Announcement

Collapse
No announcement yet.

20-Way NVIDIA/AMD GPU Darktable OpenCL Photography Performance

Collapse
X
  • Filter
  • Time
  • Show
Clear All
new posts

  • #21
    Really happy to see AMD cards performing so well.

    Comment


    • #22
      Originally posted by twoertwein View Post
      it would be nice to have a comparison of some Intel CPUs vs. their GPUs with beignet
      This is the "boat" one on a Broadwell laptop with latest Beignet:

      Code:
      *GPU*: [dev_process_export] pixel pipeline processing took *64,495* secs (14,497 CPU)
      
      *CPU*: [dev_process_export] pixel pipeline processing took *43,410* secs (168,420 CPU)
      
      model name : Intel(R) Core(TM) i7-5600U CPU @ 2.60GHz
      model name : Intel(R) Core(TM) i7-5600U CPU @ 2.60GHz
      model name : Intel(R) Core(TM) i7-5600U CPU @ 2.60GHz
      model name : Intel(R) Core(TM) i7-5600U CPU @ 2.60GHz
      
      00:02.0 VGA compatible controller: Intel Corporation HD Graphics 5500 (rev 09)
      
      Linux arch-laptop 4.8.10-1-ARCH #1 SMP PREEMPT Mon Nov 21 11:55:43 CET 2016 x86_64 GNU/Linux
      Last edited by darkbasic; 11-28-2016, 01:04 PM.
      ## VGA ##
      AMD: X1950XTX, HD3870, HD5870
      Intel: GMA45, HD3000 (Core i5 2500K)

      Comment


      • #23
        darkbasic thanks! I have a similar experience on my HD 4000. Maybe it is faster for Intels' Iris graphic cards with L4 cache?

        Tuxee if OpenCL is working in other application, you might wan to open an issue on darktable

        Comment


        • #24
          Originally posted by darkbasic View Post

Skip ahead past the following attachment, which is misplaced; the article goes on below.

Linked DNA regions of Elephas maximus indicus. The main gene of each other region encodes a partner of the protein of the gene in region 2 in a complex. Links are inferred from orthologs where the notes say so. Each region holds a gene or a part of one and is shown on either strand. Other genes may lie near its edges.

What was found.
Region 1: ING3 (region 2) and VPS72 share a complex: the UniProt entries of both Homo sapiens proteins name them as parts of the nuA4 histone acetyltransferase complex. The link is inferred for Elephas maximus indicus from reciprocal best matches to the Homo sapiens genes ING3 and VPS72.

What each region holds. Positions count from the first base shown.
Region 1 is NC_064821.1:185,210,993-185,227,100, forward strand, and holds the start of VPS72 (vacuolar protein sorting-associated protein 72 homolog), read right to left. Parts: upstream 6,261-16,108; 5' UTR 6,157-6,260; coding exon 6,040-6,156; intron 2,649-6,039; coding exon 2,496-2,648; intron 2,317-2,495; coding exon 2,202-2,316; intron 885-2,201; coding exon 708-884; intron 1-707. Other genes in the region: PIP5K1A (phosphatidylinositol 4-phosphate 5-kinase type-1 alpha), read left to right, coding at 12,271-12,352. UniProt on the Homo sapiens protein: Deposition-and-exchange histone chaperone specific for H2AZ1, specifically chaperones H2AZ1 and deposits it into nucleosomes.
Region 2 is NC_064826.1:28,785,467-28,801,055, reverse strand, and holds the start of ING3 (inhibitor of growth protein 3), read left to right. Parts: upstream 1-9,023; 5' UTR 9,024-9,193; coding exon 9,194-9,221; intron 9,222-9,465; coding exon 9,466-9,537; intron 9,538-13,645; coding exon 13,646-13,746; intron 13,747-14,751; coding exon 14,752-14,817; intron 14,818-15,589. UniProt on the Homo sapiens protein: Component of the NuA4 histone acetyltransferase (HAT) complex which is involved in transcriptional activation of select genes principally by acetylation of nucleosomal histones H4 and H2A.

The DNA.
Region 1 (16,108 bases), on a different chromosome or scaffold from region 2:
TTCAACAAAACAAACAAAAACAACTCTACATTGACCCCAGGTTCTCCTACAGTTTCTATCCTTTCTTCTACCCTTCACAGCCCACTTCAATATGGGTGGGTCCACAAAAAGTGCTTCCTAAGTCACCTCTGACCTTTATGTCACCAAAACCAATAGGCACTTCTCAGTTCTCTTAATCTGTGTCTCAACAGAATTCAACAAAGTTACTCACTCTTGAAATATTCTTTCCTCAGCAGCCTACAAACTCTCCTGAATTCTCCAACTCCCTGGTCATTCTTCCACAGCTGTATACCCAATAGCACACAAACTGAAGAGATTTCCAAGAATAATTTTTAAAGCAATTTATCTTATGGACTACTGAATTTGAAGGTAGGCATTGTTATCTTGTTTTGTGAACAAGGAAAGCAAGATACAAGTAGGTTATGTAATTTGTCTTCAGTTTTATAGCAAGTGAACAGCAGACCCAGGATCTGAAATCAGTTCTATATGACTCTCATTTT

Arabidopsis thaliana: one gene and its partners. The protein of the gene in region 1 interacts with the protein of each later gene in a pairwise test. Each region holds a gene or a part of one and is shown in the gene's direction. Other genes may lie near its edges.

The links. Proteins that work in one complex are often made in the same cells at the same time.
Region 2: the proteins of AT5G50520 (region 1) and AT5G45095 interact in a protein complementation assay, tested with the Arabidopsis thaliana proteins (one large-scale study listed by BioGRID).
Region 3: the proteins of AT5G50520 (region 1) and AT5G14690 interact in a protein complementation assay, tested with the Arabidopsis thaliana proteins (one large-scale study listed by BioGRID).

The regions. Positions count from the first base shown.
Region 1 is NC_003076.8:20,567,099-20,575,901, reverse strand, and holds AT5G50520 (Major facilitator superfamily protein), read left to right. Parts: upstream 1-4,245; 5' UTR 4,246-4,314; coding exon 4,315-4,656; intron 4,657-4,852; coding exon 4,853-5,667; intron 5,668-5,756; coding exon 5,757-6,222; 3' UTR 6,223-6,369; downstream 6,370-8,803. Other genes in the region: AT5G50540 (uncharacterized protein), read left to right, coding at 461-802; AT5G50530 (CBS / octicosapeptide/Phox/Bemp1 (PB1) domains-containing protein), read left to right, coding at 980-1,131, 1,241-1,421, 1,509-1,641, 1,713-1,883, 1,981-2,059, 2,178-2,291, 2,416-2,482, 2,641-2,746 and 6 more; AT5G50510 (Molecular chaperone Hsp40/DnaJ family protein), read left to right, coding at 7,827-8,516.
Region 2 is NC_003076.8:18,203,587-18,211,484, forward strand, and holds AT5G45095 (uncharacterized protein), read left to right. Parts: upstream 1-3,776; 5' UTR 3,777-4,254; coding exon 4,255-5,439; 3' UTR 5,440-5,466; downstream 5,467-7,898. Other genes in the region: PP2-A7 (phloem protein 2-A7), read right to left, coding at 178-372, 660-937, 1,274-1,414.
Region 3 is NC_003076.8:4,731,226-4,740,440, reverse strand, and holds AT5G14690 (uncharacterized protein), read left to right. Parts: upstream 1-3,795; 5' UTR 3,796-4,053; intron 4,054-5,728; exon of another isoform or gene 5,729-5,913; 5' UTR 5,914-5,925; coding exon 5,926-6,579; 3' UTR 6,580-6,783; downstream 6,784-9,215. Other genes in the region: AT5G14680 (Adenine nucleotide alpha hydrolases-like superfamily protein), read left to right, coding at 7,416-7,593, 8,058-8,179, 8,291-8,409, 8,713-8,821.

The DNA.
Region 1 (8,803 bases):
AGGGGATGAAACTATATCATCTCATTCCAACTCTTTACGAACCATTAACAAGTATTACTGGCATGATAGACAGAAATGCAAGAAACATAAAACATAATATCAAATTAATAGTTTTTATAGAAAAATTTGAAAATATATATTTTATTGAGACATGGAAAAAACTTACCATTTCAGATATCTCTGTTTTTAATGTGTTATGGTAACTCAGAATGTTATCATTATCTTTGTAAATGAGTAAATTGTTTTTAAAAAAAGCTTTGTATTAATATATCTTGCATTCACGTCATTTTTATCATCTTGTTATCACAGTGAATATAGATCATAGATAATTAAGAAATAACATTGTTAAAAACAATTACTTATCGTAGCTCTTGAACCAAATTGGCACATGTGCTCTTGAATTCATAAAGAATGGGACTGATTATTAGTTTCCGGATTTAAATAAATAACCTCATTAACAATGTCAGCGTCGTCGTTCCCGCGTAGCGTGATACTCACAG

This is the "boat" one on a Broadwell laptop with latest Beignet:
          Lol, faster on CPU.... I hope it's just because the OpenCL driver for Intel is immature.

          Comment


          • #25
            Originally posted by starshipeleven View Post
            Lol, faster on CPU.... I hope it's just because the OpenCL driver for Intel is immature.
            I don't agree about the lack of maturit of Beignet.

            Those intel CPU&IGP share the same bandwidth, nothing to win on this side. The desktop Core i5 i7 have 4x AVX vector operation wich are very capable. Those same chips have entry-level IGP.
            Take a laptop GPU with an Iris IGP and the story is different as they have half CPU cores and twice GPU cores, i.e. 4x more processing power. Everything is logic.

            Comment


            • #26
              Originally posted by kieffer View Post
              Those intel CPU&IGP share the same bandwidth, nothing to win on this side. The desktop Core i5 i7 have 4x AVX vector operation wich are very capable. Those same chips have entry-level IGP.
              entry level my ass, the Intel HD Graphics is entry level and it's in pentium/celerons.

              Also it is a GPU, a coprocessor that is designed for pure parallel loads like rendering. I don't know what loads it gets with OpenCL, but I thought it was meant for parallel loads as it targets GPUs.

              Take a laptop GPU with an Iris IGP and the story is different as they have half CPU cores and twice GPU cores, i.e. 4x more processing power. Everything is logic.
              \this still does not tell me why a relatively decent iGPU is getting beaten by a CPU on a load where the GPU should do better by design.

              Comment


              • #27
                A few figures for the IGPs of Skylake:
                * HD Graphics 510: 12 units
                * HD Graphics 515/520/530 24 units
                * Iris Graphics 540/550: 48 units + 64 Mo L4 cache
                * Iris Pro Graphics 580: 72 units + 64 / 128 Mo L4 cache.